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Writing to my of right of passage

“Victoria Wutserfayse:” that was printed as my byline on my very first article  for the Oracle. No, it wasn’t a unique spelling of a foreign name. It was literally a glorified spelling of “What’s-her-face.” Judging from my first printed article, you might think that my time at the Oracle was a rough ride. Thankfully it was the complete opposite. My first article was a movie review, and before I knew it, I was the movie review girl. As the semesters went by, my reviews expanded into entertainment news, and just two semesters later, I accepted the position to  be the Scene editor. To be honest, I scratched my head a few times as to why they would ask me (I who felt I did not have the experience for such a job) to be the editor, but I just went with it and said, “Sure, why not?”
Writing for the Oracle has definitely taught me several lessons. I’ve learned deadlines are imperative, good quotes are essential, procrastination is deadly and you can never be too prepared.
When you work tirelessly with a group of people, there’s a certain bond that’s created. The close-knit family I have now has certainly been the result of this constant work. Honestly, production nights are the worst: late nights looking at a bright screen, typing endlessly, cutting down stories or even rewriting them. Putting a paper together until my head turned to mush and not leaving the office until 1 a.m. with still a mountain of homework to do, was probably the most physically and emotionally draining thing ever.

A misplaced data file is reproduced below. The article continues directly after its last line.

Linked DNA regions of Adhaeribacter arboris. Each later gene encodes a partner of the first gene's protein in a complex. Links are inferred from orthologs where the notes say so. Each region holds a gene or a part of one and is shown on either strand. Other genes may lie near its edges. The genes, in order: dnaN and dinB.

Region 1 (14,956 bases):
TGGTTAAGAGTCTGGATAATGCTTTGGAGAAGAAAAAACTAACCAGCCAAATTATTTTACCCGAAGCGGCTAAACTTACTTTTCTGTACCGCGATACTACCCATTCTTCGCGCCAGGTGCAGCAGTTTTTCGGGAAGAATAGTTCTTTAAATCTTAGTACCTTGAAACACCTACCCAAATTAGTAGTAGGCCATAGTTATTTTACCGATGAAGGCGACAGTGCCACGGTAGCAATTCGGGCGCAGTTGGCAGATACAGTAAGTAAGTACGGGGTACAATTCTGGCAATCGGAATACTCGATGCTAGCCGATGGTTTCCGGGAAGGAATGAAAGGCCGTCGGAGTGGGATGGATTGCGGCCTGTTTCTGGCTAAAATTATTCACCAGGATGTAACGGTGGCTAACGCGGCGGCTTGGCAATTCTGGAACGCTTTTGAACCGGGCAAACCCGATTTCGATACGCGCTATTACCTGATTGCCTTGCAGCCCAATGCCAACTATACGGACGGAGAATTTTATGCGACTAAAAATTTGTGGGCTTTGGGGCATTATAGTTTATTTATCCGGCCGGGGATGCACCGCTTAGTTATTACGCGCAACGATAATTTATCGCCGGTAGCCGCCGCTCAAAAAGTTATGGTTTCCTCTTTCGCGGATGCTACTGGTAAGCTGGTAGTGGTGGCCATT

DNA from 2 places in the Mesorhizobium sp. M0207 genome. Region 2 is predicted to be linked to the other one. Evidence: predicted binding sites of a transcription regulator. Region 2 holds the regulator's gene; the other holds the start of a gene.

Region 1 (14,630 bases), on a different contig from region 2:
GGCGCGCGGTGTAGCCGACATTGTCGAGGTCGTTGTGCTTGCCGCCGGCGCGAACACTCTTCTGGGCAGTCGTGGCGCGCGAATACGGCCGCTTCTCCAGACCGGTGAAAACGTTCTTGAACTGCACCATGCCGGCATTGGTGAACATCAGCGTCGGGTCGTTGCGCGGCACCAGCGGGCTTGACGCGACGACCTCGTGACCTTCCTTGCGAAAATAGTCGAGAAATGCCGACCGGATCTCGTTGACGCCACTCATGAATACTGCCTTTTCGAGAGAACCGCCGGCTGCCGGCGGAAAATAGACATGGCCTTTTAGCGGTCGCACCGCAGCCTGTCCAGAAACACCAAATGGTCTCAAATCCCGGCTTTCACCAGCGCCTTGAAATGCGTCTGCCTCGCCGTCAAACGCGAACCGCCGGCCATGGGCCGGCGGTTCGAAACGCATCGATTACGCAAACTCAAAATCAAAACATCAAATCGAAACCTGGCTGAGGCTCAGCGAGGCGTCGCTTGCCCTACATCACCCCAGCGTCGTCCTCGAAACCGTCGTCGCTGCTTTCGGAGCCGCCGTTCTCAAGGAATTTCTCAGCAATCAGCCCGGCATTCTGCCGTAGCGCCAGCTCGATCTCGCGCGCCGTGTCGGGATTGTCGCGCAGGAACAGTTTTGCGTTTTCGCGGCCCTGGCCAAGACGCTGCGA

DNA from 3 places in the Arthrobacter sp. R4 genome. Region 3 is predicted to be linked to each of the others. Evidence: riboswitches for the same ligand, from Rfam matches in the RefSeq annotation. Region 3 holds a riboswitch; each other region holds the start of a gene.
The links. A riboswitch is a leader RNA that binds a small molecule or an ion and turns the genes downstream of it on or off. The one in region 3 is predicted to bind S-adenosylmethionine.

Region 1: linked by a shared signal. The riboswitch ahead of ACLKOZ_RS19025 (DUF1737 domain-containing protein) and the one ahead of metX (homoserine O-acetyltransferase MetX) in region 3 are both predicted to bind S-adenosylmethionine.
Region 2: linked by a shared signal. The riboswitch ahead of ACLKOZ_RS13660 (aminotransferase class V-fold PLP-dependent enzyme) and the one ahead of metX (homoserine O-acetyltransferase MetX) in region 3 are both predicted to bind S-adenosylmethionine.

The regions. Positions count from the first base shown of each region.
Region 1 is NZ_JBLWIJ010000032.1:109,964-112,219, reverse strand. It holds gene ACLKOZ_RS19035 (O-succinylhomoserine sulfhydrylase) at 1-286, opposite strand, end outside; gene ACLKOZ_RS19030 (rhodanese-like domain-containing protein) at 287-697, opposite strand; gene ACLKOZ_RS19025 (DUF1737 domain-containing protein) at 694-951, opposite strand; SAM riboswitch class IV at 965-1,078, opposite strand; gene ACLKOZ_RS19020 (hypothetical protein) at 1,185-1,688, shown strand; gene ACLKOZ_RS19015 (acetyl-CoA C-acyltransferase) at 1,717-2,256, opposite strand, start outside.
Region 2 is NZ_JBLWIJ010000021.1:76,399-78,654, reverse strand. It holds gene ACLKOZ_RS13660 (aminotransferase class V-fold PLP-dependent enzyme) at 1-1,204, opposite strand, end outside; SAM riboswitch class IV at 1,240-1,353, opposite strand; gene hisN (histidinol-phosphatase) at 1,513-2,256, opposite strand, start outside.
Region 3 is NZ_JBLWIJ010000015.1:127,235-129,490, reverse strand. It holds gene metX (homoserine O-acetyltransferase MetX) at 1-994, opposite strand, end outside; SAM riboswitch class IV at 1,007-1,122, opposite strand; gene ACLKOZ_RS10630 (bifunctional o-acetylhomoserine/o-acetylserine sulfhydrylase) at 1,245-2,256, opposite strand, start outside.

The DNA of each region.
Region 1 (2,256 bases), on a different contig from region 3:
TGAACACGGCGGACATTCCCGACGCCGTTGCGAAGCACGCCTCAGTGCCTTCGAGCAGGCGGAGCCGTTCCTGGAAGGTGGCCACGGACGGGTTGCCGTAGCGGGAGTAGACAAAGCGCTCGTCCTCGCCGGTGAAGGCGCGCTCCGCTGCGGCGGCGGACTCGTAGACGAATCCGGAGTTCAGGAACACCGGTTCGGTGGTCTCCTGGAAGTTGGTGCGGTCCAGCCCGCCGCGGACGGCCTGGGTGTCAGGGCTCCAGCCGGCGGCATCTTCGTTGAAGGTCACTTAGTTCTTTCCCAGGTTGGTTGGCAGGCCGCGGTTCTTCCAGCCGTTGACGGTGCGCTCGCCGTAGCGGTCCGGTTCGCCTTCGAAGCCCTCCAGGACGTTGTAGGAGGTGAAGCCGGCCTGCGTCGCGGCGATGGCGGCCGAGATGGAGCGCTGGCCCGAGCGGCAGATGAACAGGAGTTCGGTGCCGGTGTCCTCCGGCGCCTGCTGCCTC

This may sound like the most cliché thing, but it’s nothing more than the truth when I say, the people I worked with made this job worthwhile.  Yes, there were many times we were up to until 1 a.m. finishing a paper but blasting Disney songs and singing way off key kept us awake. Conversations ranging from downright weird to straight up real were never too far from the doors of student publications.
There were many times I asked myself why I did so much work for what seemed to be so few benefits. But when I see excited students reading our paper or when people thank me for writing about their new club or band, it serves as a reminder that our work is not in vain.
It really is hard to believe how fast these four years have gone by. There have been many victories as well as many defeats, but I do know we have always come out with our heads up high and our dignity intact.
Henry Luce once said, “I became a journalist to come as close as possible to the heart of the world.” I’m moving on and I hope to fulfill these words. I’m taking with me all the Oracle’s lessons, laughs and memories.
There’s a lot going on in the world, and now is not the time to keep our heads in the sand. When it gets a little overwhelming, just remember there’s an Oracle waiting for you after chapel.